Nature conservation has traditionally relied on the creation of large human-free ‘protected’ (from people) areas – PAs. This has of course been relatively successful, but has its own set of problems. The first is that this model originated in North America – a continent that had vast human free areas because the Native Americans were decimated by the arriving settlers, leaving the land largely de-populated. In a crowded country like India, there are no such human free areas. Our ‘PA Network’ (though a very spread out ‘PA Archipelago’ is perhaps a better description) covers about 5% of the landmass, and has hundreds of thousands of people living in them. Many of them are being relocated, but even if they all are moved out, large and dangerous wild animals currently live in at least 30% of the country’s area – sharing space with people in another 25% of the country.
India also has a rather unique track record in terms of the human-wildlife relationship. As every race ‘developed’ they invariably killed off all the other large mammals that competed with them for space and resources. Wolves in North America and Europe are well known examples – even Japan killed off all its wolves around 1900. India has arguably had the technology to wipe out most animals for centuries, but more that half of the world tigers and two-thirds of the worlds Asian Elephants continue to live alongside people, themselves packed in at about 450 in every square kilometre.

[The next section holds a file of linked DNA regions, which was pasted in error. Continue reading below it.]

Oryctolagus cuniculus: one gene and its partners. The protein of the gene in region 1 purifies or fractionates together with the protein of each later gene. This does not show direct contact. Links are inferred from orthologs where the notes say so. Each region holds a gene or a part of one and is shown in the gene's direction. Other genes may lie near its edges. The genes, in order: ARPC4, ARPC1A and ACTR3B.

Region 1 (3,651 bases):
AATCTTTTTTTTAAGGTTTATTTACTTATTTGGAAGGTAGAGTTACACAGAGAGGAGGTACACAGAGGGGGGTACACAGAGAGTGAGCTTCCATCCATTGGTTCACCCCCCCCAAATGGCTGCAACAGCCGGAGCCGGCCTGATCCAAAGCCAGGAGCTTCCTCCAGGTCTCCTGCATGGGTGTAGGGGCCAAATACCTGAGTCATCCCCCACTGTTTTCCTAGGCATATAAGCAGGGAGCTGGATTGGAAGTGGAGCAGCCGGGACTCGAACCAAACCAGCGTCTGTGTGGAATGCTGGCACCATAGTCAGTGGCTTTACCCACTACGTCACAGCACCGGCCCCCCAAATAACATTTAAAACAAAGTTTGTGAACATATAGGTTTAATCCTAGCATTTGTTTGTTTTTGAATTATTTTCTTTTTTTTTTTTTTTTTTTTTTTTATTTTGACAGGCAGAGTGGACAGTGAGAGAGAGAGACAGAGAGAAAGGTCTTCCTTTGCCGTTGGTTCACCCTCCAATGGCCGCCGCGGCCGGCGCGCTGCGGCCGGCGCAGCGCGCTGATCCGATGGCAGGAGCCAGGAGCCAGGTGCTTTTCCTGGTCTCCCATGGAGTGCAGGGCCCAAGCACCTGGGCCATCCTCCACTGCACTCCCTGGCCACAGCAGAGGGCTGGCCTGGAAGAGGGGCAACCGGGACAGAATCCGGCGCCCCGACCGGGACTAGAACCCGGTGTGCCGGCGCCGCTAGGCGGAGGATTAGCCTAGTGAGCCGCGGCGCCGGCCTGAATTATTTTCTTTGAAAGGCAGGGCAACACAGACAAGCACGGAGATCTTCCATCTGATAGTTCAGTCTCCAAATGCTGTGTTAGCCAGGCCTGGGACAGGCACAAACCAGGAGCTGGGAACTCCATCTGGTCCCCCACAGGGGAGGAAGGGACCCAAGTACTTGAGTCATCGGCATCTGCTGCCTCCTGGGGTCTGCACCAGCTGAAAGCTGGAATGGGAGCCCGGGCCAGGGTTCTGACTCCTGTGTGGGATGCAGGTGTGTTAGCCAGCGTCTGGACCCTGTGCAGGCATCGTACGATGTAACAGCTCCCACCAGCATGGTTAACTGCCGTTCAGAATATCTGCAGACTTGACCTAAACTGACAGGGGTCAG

Should the Indian conservation ethos build on this long religious and cultural ‘tolerance’ to wildlife or should we completely ignore it and copy everyone else in the world?
In the Gudalur region – highly dominated by people – we are looking for ways in which people and elephants can share space. This is more easily said than done – ‘human-elephant conflict’ is all over the news every day, with over 30 people being killed in this area alone over the last 5 years. There is no ‘coexistence’ blue print/formula or solution, so most of our work at this stage is ‘research’ – to better understand how elephants (and other animals) and people are living together in a place like the Gudalur Forest Division, and try to make sure they can continue to coexist in the years to come. In more concrete terms, some of the activities we are working on are:
We are not sure what the exact outcome of this work is and where it is heading, but hope to keep learning things along the way – updates on our blog!
(Last updated May 2014)